There are times when the eye is better than the camera. I can see the pattern on this Leverless perfectly well but the camera can’t. I don’t set up the lightbox for the individual pens I write about and I’m not sure that if I did it would show up this subtle pattern well. Those are my excuses about the photos, now let’s talk about the pen.
The pen has no number on the barrel but if it did it would be L205/52, dark blue and black. Mabie Todd’s patterns are often subtle; this one is, I think, the most subtle. These mid 30s pens were expensive and rightly so. They are absolutely outstanding examples of fountain pen design and execution. The stepped clip is beautiful and very strong. I don’t often come across one of those clips damaged or broken out. The absence of a lever gives a smooth, unbroken barrel. The black hard rubber cap top and barrel turn button make a balanced design. The straight lines of the cap and the gentle tapering of the barrel make a most satisfying and instantly recognisable shape.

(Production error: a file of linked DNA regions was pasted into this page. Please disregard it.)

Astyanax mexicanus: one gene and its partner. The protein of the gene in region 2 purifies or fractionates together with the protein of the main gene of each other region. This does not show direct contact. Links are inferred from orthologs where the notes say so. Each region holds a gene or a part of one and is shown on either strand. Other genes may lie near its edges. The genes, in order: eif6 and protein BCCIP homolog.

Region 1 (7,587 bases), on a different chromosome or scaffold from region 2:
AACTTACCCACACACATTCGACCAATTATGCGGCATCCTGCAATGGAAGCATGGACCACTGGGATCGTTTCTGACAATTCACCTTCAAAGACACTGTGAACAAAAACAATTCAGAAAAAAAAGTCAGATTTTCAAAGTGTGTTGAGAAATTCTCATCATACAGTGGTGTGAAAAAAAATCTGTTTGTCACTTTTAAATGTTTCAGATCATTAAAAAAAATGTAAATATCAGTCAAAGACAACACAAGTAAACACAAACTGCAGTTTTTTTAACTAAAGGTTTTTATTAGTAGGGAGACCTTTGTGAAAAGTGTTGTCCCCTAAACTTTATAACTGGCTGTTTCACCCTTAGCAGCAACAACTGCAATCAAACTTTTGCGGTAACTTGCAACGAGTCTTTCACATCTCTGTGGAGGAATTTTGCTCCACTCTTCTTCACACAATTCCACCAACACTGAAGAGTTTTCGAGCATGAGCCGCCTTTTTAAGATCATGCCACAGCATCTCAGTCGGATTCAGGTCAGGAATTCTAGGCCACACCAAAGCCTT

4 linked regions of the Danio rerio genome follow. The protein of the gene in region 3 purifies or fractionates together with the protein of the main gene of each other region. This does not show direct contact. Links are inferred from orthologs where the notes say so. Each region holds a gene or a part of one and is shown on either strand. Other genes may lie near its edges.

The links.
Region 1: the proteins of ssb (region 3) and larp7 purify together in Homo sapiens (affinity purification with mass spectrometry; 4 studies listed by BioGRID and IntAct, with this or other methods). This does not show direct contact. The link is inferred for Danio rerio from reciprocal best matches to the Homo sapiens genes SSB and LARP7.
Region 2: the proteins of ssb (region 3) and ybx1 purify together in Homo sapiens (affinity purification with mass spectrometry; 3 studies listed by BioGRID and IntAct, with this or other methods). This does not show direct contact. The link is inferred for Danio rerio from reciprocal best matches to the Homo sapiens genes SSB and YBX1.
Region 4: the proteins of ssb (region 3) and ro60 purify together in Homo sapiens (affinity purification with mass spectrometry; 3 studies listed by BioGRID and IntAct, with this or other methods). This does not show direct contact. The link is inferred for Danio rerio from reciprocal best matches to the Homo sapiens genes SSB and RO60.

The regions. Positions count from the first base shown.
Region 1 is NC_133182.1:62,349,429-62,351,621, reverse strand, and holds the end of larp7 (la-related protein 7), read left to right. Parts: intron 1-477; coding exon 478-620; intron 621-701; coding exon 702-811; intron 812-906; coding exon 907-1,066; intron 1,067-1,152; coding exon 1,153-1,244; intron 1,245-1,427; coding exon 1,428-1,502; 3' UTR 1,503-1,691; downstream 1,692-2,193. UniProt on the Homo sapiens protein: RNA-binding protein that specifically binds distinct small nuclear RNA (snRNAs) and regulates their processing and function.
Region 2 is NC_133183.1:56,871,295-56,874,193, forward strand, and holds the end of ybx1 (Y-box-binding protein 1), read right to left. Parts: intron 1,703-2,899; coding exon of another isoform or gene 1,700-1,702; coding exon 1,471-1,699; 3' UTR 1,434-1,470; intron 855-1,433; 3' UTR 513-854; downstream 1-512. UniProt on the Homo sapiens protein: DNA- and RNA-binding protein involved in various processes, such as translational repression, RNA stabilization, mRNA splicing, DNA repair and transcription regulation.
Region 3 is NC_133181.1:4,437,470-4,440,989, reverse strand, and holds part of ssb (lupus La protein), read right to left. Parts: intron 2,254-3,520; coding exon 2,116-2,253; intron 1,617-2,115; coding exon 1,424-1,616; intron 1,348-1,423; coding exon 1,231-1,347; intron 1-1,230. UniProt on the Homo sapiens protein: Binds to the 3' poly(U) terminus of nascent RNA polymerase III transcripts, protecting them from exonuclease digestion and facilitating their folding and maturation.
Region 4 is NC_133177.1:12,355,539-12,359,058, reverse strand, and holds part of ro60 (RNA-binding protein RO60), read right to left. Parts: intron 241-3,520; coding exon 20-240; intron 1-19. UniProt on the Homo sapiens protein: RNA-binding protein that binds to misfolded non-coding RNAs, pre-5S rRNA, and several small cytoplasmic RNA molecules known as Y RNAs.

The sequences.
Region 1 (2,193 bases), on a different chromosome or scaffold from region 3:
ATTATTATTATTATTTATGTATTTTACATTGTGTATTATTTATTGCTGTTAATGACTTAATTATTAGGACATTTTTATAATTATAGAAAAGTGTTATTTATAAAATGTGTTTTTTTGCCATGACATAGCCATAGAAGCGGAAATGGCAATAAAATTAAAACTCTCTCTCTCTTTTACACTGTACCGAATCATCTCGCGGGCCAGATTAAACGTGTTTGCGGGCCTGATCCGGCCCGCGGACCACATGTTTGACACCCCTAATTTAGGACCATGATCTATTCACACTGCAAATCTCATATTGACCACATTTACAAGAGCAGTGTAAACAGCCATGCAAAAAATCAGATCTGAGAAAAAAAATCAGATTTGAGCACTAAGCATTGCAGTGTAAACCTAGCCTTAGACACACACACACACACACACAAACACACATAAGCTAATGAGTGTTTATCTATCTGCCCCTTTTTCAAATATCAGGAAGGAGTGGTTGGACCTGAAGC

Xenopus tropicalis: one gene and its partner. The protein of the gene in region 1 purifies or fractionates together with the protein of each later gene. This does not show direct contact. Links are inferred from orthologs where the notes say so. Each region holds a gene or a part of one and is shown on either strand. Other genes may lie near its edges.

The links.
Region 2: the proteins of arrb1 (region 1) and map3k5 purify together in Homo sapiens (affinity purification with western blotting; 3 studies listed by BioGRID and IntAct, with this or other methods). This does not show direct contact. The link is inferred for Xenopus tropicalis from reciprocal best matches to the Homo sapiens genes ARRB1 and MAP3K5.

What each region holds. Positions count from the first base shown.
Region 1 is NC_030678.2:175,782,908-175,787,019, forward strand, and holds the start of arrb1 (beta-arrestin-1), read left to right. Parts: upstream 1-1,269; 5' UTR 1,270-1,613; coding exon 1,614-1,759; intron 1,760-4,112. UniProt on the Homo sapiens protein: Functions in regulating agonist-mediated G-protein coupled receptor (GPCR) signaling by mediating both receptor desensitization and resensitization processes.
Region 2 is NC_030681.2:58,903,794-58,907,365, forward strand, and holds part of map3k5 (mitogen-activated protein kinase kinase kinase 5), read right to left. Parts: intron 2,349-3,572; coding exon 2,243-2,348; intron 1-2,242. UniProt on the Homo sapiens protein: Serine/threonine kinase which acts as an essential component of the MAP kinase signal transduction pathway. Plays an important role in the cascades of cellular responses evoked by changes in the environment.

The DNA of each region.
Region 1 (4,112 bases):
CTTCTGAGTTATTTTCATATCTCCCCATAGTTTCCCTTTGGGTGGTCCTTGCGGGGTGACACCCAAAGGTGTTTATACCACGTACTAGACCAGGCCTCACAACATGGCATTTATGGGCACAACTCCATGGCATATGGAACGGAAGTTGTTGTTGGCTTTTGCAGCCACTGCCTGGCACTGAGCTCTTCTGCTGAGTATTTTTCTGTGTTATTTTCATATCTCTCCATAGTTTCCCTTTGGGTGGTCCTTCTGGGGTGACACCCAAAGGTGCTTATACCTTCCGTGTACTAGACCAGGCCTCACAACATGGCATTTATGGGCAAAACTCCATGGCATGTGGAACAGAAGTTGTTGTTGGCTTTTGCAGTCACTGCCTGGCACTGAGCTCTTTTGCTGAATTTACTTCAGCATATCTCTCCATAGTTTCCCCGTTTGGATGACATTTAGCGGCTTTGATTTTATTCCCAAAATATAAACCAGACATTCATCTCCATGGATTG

It’s not only beautiful but comfortable in the hand. It is well balanced uncapped which is how I write. The nib, a No 2, is flexible and smooth. When properly restored the pen holds a good volume of ink. I have used a straight No 20 sac. The turn button – and hence the paddle – rotates well, compressing the sac fully and creating sufficient vacuum to fully charge the sac in ten seconds.
It is my belief that these Leverlesses have never been bettered and like the Parker Duofold or the Onoto, will stand as examples of excellence for all time.